But this inefficient, unreliable state neither has to be your status quo, nor does it necessarily mean that it is time to replace your existing refrigeration system. In fact, there are a variety of tools and techniques for taking back control of your supermarket refrigeration system.

Shore up your liquid subcooling strategy

Refrigerant (liquid) subcooling results in denser liquid — which packs more BTUs per pound and maximizes system capacity and performance — and is a strategy utilized within many supermarket refrigeration systems. But because this approach is based on design parameters that account for the hottest anticipated day of the year, it can present challenges in other weather conditions. In some regions, this can represent more than 95 percent of the time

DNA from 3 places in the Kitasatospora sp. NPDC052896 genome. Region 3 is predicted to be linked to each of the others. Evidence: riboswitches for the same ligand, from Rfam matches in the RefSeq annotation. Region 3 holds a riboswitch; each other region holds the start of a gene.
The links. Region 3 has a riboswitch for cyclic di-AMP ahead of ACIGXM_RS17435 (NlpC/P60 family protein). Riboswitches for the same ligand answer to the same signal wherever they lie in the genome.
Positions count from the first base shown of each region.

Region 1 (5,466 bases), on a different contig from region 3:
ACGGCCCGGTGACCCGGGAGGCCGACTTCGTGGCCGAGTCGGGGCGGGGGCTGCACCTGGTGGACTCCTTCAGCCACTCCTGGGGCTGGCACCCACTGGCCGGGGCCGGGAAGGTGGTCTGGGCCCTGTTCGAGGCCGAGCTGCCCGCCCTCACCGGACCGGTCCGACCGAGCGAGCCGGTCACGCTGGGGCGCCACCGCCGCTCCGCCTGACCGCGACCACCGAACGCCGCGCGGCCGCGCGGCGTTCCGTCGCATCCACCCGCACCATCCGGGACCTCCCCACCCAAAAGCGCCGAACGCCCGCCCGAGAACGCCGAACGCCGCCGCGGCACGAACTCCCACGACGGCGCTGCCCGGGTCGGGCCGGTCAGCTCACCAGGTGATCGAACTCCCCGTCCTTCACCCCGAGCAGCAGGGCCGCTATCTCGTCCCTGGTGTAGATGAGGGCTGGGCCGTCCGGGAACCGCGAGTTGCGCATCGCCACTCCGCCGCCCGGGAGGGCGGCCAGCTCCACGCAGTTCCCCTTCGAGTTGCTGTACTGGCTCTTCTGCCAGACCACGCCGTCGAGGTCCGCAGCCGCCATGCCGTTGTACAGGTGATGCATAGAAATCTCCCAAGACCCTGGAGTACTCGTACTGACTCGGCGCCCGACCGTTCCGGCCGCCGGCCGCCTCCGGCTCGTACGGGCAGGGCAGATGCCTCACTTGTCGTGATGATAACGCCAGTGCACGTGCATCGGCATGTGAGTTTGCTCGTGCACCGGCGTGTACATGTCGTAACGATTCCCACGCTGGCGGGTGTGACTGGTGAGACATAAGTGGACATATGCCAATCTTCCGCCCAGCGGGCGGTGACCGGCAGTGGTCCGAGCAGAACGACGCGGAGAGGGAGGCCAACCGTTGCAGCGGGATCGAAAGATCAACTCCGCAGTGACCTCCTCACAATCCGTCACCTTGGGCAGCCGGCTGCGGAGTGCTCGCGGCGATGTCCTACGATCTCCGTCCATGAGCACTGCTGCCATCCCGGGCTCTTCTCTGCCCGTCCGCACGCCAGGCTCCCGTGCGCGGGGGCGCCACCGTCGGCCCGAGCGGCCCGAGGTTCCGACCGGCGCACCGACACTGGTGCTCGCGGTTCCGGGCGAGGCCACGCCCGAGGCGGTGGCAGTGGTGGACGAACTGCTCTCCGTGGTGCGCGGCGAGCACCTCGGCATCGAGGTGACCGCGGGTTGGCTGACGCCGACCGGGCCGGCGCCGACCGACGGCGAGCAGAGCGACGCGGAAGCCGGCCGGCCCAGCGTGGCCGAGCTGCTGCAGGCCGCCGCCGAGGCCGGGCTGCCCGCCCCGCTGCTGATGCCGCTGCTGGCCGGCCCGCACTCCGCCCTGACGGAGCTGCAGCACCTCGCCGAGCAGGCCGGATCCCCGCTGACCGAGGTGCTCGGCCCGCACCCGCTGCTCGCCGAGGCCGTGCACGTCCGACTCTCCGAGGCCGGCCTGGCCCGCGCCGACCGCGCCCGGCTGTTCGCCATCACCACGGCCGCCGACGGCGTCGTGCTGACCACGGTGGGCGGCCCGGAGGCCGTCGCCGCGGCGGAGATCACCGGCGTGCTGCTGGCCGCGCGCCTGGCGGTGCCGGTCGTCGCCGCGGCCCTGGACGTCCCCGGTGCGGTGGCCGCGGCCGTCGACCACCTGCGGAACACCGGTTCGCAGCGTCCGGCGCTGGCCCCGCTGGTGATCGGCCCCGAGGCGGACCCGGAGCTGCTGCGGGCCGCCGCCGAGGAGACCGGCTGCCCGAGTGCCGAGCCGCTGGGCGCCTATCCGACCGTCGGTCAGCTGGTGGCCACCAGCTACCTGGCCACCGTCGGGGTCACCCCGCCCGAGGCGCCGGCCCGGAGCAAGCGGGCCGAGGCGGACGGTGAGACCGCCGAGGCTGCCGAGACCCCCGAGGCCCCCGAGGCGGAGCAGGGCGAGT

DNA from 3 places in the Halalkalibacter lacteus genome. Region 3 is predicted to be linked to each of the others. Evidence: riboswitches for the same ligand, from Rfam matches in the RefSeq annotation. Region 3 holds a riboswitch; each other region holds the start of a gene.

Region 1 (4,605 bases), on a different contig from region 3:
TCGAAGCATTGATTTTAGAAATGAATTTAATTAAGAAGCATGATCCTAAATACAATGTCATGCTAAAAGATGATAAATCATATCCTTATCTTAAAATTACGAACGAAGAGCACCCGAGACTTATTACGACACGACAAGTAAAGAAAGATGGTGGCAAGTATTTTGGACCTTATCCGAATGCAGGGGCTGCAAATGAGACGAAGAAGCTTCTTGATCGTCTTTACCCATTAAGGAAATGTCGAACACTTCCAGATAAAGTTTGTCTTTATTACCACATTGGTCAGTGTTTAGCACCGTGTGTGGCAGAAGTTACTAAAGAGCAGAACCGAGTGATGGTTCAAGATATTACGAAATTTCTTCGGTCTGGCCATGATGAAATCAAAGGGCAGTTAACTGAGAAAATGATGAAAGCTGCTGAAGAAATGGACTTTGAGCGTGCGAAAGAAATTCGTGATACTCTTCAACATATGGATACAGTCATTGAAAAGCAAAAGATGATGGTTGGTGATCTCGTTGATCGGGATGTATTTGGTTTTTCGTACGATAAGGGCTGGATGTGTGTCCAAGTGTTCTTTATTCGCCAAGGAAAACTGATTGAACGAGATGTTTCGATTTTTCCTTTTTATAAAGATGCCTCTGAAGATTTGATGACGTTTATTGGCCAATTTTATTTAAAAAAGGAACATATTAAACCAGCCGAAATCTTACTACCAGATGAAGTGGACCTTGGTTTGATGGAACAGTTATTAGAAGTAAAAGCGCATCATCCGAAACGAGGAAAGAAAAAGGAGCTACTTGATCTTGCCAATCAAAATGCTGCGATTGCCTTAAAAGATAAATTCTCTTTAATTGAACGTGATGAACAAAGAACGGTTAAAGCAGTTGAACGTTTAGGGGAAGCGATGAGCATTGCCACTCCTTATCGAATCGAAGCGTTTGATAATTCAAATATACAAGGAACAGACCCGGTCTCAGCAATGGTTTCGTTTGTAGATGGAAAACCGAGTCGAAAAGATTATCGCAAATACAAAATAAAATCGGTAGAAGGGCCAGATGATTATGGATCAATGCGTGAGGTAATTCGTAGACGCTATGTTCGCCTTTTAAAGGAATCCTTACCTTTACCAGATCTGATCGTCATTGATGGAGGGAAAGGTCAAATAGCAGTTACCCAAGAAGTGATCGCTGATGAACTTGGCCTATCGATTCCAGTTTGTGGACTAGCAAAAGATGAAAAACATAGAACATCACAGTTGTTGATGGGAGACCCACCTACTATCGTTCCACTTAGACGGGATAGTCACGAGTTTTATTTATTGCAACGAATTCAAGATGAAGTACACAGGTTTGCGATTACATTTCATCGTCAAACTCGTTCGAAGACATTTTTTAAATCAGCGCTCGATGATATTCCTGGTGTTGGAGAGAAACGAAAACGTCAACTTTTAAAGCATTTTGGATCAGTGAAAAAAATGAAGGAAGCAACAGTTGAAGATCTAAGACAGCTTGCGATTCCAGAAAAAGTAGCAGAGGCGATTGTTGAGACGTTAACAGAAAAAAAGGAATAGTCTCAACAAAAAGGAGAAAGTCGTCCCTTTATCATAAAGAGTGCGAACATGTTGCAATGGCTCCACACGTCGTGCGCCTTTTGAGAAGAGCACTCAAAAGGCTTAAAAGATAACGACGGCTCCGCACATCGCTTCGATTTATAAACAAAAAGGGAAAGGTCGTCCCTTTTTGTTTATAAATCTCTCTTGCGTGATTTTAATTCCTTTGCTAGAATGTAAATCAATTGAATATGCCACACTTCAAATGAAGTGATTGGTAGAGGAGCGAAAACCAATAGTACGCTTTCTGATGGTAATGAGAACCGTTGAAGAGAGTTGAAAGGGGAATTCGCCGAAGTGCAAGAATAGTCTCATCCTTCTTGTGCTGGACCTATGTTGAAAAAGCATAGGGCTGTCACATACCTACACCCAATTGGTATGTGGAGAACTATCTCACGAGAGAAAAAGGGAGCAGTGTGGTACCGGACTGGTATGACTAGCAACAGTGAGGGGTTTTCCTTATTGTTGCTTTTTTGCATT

As ambient temperatures drop, the condenser operates more efficiently, thus decreasing the subcooling load requirements. The net effect is that the plate heat exchanger — which acts as an evaporator to cool the refrigerant — is oversized for most of the year. And as the system tries to adapt to changing weather conditions, the liquid quality output can become more erratic and cause flash gas in liquid lines, which can starve the evaporator.

To manage this load variability, system designers often use electronic evaporator pressure regulators (EPRs), which must be properly set to maintain ideal liquid-out temperatures. If not, these conditions can combine to create a perpetual state of fluctuation as the system “hunts” for the liquid quality for which it was designed, resulting in a myriad of system issues with the potential to negatively impact energy efficiency and reliability.